The extraordinary idea of housing a museum of antiquities within the cultural complex of the Bibliotheca Alexandrina was born when several exquisite pieces dating back to the Hellenistic, Roman and Byzantine eras were discovered during the excavation works at the construction site of the Library.
The BA Antiquities Museum is one of the few museums in the world that displays artifacts discovered at the self-same location of the museum.
The Museum was officially inaugurated on 16 October 2002. Its collections were carefully selected to reflect the rich, multi-cultural history of Egypt with its Pharaonic, Greco-Roman, Coptic and Islamic heritage, with special emphasis on Alexandria and the Hellenistic period. The Museum houses 1133 pieces, which include two unique collections:
- The artifacts found during the excavation works on the construction site (1993-1995)
- Underwater Antiquities hauled up from the Mediterranean seabed near the Eastern Harbour and the Bay of Abukir.
Established in 2001, the mission of the Museum is to promote research and creativity through different programs and activities. It aims to give its visitors a glimpse of the different eras of Egypt’s history, and to raise the cultural awareness of young people by presenting a variety of educational programs.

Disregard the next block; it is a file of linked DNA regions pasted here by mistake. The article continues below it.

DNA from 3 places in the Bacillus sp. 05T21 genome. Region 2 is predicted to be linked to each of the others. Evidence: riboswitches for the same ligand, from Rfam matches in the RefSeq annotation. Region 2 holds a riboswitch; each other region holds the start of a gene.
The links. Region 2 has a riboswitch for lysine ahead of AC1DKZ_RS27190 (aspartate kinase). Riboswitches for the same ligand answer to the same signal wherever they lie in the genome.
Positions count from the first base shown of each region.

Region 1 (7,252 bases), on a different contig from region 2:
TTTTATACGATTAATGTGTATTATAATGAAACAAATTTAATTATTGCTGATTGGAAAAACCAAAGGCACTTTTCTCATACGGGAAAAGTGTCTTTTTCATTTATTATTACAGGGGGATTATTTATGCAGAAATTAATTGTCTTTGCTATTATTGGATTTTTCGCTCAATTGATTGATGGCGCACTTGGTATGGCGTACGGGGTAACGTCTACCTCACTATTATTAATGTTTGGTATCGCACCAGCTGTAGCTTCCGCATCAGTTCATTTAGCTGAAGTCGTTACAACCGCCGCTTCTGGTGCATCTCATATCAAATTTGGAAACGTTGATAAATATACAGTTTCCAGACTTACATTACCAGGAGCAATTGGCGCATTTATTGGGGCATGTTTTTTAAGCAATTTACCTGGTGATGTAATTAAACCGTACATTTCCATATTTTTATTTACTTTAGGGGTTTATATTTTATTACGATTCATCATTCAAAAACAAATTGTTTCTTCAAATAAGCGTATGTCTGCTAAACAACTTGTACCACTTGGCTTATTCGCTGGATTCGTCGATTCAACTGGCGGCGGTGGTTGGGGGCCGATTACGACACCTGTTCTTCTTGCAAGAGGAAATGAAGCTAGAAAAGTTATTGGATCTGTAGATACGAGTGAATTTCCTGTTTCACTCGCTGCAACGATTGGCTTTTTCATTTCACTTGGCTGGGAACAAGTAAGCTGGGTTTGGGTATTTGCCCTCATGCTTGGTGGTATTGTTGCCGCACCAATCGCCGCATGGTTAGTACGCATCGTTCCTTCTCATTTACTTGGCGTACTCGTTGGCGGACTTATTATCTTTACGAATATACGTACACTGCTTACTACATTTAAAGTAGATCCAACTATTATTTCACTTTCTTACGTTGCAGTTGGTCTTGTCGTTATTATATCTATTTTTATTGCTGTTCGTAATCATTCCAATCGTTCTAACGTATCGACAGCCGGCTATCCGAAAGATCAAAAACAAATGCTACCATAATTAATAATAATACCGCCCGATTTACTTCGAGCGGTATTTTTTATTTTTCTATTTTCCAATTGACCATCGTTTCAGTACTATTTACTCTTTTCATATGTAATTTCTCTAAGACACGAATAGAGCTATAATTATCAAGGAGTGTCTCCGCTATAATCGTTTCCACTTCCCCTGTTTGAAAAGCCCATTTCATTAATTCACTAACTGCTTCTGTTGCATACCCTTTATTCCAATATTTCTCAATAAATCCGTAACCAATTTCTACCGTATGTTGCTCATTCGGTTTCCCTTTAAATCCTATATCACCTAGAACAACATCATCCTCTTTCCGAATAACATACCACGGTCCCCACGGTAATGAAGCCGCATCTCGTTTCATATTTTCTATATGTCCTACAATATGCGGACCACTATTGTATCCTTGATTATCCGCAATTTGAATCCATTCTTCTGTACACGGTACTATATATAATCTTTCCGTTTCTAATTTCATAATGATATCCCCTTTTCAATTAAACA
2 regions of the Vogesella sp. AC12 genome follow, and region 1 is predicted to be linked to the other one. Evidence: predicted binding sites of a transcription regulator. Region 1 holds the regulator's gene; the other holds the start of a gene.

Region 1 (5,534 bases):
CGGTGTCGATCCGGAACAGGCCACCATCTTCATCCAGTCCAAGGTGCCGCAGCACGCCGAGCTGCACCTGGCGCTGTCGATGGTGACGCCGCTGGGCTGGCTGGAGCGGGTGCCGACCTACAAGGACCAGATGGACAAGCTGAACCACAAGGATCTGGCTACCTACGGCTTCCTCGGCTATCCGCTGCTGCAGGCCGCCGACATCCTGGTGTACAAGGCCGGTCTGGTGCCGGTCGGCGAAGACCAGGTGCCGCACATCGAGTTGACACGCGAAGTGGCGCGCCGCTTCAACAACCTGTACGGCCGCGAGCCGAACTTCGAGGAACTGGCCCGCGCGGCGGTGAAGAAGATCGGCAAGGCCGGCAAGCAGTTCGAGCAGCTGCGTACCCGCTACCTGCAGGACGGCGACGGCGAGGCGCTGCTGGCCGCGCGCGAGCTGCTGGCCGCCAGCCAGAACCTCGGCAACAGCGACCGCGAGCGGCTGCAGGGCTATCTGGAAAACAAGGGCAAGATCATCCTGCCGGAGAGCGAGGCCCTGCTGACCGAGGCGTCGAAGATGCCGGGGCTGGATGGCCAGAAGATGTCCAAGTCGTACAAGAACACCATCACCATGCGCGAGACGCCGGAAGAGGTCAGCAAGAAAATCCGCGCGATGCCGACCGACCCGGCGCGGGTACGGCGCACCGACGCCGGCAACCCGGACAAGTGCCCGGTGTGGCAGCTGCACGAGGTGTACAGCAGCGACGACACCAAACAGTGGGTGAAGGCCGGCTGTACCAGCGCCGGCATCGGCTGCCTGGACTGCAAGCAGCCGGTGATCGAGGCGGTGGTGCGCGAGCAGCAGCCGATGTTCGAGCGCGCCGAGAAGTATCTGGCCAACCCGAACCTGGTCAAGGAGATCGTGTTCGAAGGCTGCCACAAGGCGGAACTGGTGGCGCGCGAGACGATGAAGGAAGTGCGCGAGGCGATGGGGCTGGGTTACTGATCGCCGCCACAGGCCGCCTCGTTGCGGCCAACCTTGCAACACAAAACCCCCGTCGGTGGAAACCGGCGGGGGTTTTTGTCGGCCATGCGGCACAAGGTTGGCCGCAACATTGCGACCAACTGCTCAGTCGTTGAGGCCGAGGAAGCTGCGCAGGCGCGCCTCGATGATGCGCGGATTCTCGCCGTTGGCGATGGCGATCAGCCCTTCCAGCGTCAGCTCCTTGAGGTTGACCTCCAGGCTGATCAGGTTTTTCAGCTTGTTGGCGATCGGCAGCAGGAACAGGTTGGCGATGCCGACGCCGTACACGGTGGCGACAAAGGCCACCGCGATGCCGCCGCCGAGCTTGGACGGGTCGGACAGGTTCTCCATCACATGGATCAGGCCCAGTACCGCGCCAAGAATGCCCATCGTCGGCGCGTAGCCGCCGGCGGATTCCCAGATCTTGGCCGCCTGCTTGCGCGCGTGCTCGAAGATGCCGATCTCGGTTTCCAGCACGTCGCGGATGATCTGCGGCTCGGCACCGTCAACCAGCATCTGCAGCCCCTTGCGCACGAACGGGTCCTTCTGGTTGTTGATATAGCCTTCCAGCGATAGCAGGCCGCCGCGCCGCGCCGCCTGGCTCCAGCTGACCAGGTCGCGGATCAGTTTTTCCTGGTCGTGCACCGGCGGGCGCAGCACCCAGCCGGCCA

The Antiquities Museum is designed in a very modern way, using the most sophisticated techniques, such as special optic lighting systems suitable for the exhibits, and theft alarm and fire fighting systems. Recently, the Museum’s Descriptive Labels were translated into French, besides Arabic and English, to serve all francophone visitors.
With a database of more than 1,000 ancient monuments, the BA Antiquities Museum is the first museum in Egypt to display most of its holdings online in Arabic, English and French. Users can navigate through the different sections to view historical and artistic introductions on the era to which the antiquities belong. Website visitors can also have a virtual tour in the different halls of the Museum, and view panoramic photographs of the various sections.
More information is available on: http://antiquities.bibalex.org/home/index.aspx?lang=en